How we made the 2016 NICVA manifesto
The Policy Reboot saw the introduction of Policy Hacks – a new, interactive, democratic and innovative way of reaching policy asks across a range of topics. We held the first ‘hack’ in Farset Labs in March of 2015 discussing in-work poverty with 22 interested people from our sector, government and the private sector. There were eight hacks in total on:
- In-work poverty
- Homelessness and Housing
- The Fiscal Impact of an Ageing Population
- Justice and Recidivism
- Sexual Health and Relationship
- Alcohol and Addiction
- Adult Learning
Across the hacks 153 people from 112 organisations were involved in the discussions and the infamous iced finger breakfasts, along with countless more online through social media engagement. We eventually reached agreement, via an incredibly democratic voting process, on 94 recommendations many of which have made it into the final policy manifesto.
With the Policy Reboot also came the re-organisation of our old Policy Fora into Departmental Monitoring Groups (DMGs) now aligned with each of the government departments/committees. The Chairs of the newly formed groups first met in May 2015. At a number of subsequent meetings of the DMGs discussions around policy asks were held. Currently we have 45 member organisations signed up to one or more of our DMGs - NICVA members can register for them here.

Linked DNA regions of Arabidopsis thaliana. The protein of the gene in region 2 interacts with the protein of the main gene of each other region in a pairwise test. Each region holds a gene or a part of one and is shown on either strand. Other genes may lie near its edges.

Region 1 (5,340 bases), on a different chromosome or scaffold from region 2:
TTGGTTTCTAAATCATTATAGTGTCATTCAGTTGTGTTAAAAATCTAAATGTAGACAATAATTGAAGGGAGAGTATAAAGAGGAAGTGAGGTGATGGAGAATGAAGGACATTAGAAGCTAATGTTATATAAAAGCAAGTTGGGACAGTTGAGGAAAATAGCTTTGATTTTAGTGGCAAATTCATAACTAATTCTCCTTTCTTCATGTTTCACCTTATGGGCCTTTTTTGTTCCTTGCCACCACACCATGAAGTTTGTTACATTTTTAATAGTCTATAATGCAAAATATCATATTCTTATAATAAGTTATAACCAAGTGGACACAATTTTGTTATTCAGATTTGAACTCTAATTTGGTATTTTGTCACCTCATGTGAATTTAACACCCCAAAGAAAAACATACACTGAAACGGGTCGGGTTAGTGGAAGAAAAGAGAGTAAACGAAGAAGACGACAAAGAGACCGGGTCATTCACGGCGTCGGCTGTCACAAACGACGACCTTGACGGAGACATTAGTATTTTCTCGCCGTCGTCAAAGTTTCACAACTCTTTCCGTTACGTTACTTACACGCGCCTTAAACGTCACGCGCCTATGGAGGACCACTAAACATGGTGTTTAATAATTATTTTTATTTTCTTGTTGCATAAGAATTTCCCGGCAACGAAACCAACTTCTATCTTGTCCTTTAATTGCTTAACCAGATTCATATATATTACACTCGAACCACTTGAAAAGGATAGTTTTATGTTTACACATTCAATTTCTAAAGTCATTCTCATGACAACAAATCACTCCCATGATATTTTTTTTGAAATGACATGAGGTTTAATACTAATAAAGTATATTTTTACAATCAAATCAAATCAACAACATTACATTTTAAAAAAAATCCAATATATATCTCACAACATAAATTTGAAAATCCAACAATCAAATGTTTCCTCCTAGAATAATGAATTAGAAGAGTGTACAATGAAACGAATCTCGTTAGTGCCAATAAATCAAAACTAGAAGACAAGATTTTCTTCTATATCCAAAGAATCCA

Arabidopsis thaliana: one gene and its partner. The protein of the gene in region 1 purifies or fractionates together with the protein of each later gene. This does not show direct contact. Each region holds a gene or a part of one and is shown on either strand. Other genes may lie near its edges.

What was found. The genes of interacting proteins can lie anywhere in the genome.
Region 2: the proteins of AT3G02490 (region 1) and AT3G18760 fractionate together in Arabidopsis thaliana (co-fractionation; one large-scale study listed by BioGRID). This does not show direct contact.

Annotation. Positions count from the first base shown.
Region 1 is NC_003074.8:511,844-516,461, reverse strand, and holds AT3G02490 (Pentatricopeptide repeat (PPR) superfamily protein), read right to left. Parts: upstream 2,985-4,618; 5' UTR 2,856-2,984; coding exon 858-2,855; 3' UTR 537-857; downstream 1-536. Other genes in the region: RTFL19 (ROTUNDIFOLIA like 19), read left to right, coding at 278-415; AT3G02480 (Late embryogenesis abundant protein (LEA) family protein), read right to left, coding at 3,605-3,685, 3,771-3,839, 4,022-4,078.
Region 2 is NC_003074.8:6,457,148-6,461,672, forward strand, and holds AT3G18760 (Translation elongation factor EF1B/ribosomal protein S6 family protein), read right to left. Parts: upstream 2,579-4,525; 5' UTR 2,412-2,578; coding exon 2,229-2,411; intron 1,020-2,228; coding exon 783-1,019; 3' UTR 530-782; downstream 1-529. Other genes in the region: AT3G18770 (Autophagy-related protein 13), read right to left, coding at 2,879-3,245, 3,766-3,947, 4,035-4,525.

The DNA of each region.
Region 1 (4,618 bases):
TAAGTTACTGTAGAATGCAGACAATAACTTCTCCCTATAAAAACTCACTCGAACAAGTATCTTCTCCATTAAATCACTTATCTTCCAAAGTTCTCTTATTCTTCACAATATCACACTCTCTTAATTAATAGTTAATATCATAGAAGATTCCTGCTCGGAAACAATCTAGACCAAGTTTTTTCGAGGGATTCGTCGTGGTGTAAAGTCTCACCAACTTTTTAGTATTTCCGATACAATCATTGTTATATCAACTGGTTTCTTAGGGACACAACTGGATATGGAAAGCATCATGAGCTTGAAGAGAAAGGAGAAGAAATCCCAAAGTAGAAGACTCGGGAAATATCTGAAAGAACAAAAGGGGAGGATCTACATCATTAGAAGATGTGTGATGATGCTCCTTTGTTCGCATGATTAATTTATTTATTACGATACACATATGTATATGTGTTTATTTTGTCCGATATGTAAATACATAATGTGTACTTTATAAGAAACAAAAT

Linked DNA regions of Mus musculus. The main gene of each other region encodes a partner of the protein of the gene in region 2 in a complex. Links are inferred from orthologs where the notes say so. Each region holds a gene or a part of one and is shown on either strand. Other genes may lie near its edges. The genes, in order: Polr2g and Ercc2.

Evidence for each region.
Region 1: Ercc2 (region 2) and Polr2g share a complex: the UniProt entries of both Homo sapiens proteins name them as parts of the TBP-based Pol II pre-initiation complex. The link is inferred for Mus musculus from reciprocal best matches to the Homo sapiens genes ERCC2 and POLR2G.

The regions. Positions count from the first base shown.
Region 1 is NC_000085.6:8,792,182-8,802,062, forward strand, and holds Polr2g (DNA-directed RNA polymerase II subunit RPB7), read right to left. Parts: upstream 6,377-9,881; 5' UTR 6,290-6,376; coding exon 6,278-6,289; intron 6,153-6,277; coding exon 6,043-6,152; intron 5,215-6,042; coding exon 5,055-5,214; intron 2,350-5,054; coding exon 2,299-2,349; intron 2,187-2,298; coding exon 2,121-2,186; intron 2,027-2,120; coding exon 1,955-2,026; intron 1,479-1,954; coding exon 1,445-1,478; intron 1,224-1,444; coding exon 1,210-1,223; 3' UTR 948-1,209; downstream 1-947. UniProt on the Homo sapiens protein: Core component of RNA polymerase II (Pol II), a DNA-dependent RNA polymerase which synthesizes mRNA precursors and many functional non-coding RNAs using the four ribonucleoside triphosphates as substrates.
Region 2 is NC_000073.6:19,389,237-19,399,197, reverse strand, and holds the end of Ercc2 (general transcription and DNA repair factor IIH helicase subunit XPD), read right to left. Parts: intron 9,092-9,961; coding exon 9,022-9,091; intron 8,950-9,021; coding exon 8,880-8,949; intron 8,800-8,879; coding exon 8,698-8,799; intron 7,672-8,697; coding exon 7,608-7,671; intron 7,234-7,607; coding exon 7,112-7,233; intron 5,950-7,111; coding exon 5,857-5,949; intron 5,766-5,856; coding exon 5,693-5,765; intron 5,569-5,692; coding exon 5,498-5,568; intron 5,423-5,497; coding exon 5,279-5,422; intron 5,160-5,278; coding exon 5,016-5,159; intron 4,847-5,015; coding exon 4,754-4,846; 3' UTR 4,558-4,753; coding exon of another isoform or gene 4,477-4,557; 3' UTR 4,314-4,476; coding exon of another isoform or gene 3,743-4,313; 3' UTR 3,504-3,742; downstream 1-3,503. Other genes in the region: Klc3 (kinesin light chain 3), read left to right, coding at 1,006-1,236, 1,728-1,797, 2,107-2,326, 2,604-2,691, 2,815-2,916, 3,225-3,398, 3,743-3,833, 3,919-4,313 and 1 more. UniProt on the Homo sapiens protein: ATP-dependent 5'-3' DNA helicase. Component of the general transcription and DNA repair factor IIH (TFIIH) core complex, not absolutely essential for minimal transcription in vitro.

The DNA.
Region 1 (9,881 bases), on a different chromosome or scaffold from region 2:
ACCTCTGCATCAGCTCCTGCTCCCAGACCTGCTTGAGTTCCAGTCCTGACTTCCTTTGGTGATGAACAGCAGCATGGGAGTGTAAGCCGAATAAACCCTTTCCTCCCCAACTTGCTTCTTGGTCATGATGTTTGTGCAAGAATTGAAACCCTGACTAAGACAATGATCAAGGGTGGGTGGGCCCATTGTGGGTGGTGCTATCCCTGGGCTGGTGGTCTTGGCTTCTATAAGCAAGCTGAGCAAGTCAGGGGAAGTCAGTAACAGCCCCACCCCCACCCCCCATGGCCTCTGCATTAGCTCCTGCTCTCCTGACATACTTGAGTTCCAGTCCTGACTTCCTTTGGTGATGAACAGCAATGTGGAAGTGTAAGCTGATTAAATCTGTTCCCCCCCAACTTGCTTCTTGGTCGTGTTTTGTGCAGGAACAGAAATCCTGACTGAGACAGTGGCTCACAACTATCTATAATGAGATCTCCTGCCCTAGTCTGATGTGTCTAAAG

At our Programme for Government (PfG) Conference in September 83 people from 77 organisations attended to hear about the process through which the 2016 PfG will be put together, along with details of the upcoming Departmental Restructure. The second half of the conference took the form of a ‘mini-hack’ where opinions were sought on potential reforms to the Assembly and the Executive. These form the basis of the third section of our manifesto – “effective government and strong civil society.”
Finally we collected the asks of our sector through five Manifesto Engagement Meetings in November with the Alliance Party, DUP, Sinn Fein, SDLP and UUP. 64 NICVA Members from 43 member organisations attended these events.
Of course before all the events the NICVA Centre for Economic Empowerment (CEE) was undertaking research on a range of issues, the outcome of which form the basis of many of our manifesto asks. CEE has produced 12 reports so far on:
- The Fiscal Implications of an Older Population in Northern Ireland
- Fostering Innovation Through Public Procurement
- The Financial Benefits of the Supporting People Programme in Northern Ireland
- Universal Childcare in Northern Ireland
- An Economic Analysis of the Living Wage in Northern Ireland
- A Land Value Tax for Northern Ireland
- A Commentary on Economic Data in Northern Ireland
- Economic Attitudes in Northern Ireland
- Review of the Fiscal Powers of the Northern Ireland Assembly
- The Impact of Welfare Reform on Northern Ireland
- Social Clauses in Northern Ireland
- Expensive Lending in Northern Ireland
Finally the Policy Team took all of these asks away to the Open University for a three day long ‘manifesto sprint’ where each ask was researched and carefully honed into the final product as it appears in the manifesto.